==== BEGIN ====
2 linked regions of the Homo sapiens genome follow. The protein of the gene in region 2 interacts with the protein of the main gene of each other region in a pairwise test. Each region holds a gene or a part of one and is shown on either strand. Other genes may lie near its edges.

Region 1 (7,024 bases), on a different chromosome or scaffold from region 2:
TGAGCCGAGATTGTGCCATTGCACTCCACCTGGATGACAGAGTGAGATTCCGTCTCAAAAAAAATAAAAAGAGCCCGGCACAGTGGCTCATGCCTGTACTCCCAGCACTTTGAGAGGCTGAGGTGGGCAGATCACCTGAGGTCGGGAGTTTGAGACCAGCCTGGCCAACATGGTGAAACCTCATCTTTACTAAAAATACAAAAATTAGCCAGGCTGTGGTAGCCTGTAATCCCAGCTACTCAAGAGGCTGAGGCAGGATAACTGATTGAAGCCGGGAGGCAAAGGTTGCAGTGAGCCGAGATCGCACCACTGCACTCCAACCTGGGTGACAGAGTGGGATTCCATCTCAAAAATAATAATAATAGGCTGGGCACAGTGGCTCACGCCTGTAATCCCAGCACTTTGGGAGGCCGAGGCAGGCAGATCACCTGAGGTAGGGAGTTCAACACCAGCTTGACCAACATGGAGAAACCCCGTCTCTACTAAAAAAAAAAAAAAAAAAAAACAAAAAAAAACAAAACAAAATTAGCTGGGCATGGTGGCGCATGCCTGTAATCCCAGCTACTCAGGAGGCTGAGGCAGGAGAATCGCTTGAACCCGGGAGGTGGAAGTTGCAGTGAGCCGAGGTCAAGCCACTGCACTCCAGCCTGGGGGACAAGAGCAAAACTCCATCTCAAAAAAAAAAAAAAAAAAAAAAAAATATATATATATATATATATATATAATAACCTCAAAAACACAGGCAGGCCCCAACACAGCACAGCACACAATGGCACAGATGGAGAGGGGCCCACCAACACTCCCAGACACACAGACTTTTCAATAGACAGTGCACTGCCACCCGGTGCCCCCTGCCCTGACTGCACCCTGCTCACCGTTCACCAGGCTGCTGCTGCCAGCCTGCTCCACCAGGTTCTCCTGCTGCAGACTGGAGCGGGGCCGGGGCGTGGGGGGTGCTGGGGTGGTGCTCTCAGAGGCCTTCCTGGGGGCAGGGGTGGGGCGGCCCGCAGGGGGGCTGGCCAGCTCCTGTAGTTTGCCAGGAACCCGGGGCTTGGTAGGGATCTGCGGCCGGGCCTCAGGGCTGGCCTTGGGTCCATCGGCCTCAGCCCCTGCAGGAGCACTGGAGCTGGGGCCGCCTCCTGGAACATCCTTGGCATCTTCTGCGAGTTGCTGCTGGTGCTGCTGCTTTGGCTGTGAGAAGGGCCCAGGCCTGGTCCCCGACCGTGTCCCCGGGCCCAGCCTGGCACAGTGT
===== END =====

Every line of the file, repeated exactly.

2 linked regions of the Homo sapiens genome follow. The protein of the gene in region 2 interacts with the protein of the main gene of each other region in a pairwise test. Each region holds a gene or a part of one and is shown on either strand. Other genes may lie near its edges.

Region 1 (7,024 bases), on a different chromosome or scaffold from region 2:
TGAGCCGAGATTGTGCCATTGCACTCCACCTGGATGACAGAGTGAGATTCCGTCTCAAAAAAAATAAAAAGAGCCCGGCACAGTGGCTCATGCCTGTACTCCCAGCACTTTGAGAGGCTGAGGTGGGCAGATCACCTGAGGTCGGGAGTTTGAGACCAGCCTGGCCAACATGGTGAAACCTCATCTTTACTAAAAATACAAAAATTAGCCAGGCTGTGGTAGCCTGTAATCCCAGCTACTCAAGAGGCTGAGGCAGGATAACTGATTGAAGCCGGGAGGCAAAGGTTGCAGTGAGCCGAGATCGCACCACTGCACTCCAACCTGGGTGACAGAGTGGGATTCCATCTCAAAAATAATAATAATAGGCTGGGCACAGTGGCTCACGCCTGTAATCCCAGCACTTTGGGAGGCCGAGGCAGGCAGATCACCTGAGGTAGGGAGTTCAACACCAGCTTGACCAACATGGAGAAACCCCGTCTCTACTAAAAAAAAAAAAAAAAAAAAACAAAAAAAAACAAAACAAAATTAGCTGGGCATGGTGGCGCATGCCTGTAATCCCAGCTACTCAGGAGGCTGAGGCAGGAGAATCGCTTGAACCCGGGAGGTGGAAGTTGCAGTGAGCCGAGGTCAAGCCACTGCACTCCAGCCTGGGGGACAAGAGCAAAACTCCATCTCAAAAAAAAAAAAAAAAAAAAAAAAATATATATATATATATATATATATAATAACCTCAAAAACACAGGCAGGCCCCAACACAGCACAGCACACAATGGCACAGATGGAGAGGGGCCCACCAACACTCCCAGACACACAGACTTTTCAATAGACAGTGCACTGCCACCCGGTGCCCCCTGCCCTGACTGCACCCTGCTCACCGTTCACCAGGCTGCTGCTGCCAGCCTGCTCCACCAGGTTCTCCTGCTGCAGACTGGAGCGGGGCCGGGGCGTGGGGGGTGCTGGGGTGGTGCTCTCAGAGGCCTTCCTGGGGGCAGGGGTGGGGCGGCCCGCAGGGGGGCTGGCCAGCTCCTGTAGTTTGCCAGGAACCCGGGGCTTGGTAGGGATCTGCGGCCGGGCCTCAGGGCTGGCCTTGGGTCCATCGGCCTCAGCCCCTGCAGGAGCACTGGAGCTGGGGCCGCCTCCTGGAACATCCTTGGCATCTTCTGCGAGTTGCTGCTGGTGCTGCTGCTTTGGCTGTGAGAAGGGCCCAGGCCTGGTCCCCGACCGTGTCCCCGGGCCCAGCCTGGCACAGTGT